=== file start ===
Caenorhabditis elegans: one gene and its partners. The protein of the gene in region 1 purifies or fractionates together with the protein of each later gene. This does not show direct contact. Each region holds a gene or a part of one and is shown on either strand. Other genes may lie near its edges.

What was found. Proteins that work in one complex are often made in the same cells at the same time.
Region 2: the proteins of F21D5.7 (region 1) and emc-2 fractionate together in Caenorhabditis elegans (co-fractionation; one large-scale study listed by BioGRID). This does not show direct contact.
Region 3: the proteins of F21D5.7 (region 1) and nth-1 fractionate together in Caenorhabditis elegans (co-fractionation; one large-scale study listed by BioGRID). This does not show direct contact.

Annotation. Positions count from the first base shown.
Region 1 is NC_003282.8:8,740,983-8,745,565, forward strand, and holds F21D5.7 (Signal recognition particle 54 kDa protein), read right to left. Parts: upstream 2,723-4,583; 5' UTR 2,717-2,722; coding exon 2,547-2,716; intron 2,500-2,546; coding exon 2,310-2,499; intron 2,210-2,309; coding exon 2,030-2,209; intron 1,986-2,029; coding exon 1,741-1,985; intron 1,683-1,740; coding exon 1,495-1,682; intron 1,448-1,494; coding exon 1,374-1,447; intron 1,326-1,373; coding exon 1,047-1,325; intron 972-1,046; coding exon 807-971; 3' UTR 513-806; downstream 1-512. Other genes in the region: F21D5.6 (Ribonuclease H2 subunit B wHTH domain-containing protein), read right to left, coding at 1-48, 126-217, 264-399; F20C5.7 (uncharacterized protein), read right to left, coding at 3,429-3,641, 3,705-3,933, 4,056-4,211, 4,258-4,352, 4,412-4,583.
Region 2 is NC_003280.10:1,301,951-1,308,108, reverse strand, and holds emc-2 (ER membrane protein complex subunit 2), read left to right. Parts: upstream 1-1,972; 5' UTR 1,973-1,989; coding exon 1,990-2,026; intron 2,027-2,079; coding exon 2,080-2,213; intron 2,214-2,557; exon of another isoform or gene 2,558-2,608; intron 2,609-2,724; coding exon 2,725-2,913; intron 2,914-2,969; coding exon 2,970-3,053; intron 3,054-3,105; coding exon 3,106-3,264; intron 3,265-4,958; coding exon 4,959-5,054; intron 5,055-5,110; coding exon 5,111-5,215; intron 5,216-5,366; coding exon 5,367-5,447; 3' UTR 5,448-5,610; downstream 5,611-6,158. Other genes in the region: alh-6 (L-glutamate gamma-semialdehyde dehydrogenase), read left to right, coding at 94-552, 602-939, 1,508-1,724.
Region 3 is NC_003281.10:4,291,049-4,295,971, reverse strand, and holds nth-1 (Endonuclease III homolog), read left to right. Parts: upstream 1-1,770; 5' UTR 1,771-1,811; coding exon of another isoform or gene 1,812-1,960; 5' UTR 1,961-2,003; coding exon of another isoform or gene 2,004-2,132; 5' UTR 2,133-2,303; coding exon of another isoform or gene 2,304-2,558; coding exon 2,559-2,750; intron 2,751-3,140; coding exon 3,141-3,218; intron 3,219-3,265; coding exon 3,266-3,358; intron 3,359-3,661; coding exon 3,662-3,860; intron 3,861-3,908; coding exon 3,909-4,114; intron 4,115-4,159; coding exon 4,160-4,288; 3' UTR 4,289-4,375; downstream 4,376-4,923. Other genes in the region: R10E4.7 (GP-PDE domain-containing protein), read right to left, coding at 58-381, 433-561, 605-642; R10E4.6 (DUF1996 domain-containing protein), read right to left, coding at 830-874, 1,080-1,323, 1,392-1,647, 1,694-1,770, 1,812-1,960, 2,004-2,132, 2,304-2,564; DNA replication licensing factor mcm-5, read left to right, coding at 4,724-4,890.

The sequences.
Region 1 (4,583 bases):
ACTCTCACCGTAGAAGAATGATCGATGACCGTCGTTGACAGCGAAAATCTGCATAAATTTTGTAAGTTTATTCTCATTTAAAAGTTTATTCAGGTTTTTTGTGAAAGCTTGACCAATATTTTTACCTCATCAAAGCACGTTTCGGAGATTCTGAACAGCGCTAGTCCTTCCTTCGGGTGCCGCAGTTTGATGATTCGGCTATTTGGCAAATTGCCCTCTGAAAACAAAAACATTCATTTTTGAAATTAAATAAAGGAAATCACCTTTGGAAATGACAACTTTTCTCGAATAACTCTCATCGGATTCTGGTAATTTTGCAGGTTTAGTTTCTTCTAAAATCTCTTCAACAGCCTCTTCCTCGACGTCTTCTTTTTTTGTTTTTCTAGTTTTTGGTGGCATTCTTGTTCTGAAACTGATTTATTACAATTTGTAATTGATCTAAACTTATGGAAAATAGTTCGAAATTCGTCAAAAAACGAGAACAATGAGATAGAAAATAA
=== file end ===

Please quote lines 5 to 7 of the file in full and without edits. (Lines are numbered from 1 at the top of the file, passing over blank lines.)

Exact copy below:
Annotation. Positions count from the first base shown.
Region 1 is NC_003282.8:8,740,983-8,745,565, forward strand, and holds F21D5.7 (Signal recognition particle 54 kDa protein), read right to left. Parts: upstream 2,723-4,583; 5' UTR 2,717-2,722; coding exon 2,547-2,716; intron 2,500-2,546; coding exon 2,310-2,499; intron 2,210-2,309; coding exon 2,030-2,209; intron 1,986-2,029; coding exon 1,741-1,985; intron 1,683-1,740; coding exon 1,495-1,682; intron 1,448-1,494; coding exon 1,374-1,447; intron 1,326-1,373; coding exon 1,047-1,325; intron 972-1,046; coding exon 807-971; 3' UTR 513-806; downstream 1-512. Other genes in the region: F21D5.6 (Ribonuclease H2 subunit B wHTH domain-containing protein), read right to left, coding at 1-48, 126-217, 264-399; F20C5.7 (uncharacterized protein), read right to left, coding at 3,429-3,641, 3,705-3,933, 4,056-4,211, 4,258-4,352, 4,412-4,583.
Region 2 is NC_003280.10:1,301,951-1,308,108, reverse strand, and holds emc-2 (ER membrane protein complex subunit 2), read left to right. Parts: upstream 1-1,972; 5' UTR 1,973-1,989; coding exon 1,990-2,026; intron 2,027-2,079; coding exon 2,080-2,213; intron 2,214-2,557; exon of another isoform or gene 2,558-2,608; intron 2,609-2,724; coding exon 2,725-2,913; intron 2,914-2,969; coding exon 2,970-3,053; intron 3,054-3,105; coding exon 3,106-3,264; intron 3,265-4,958; coding exon 4,959-5,054; intron 5,055-5,110; coding exon 5,111-5,215; intron 5,216-5,366; coding exon 5,367-5,447; 3' UTR 5,448-5,610; downstream 5,611-6,158. Other genes in the region: alh-6 (L-glutamate gamma-semialdehyde dehydrogenase), read left to right, coding at 94-552, 602-939, 1,508-1,724.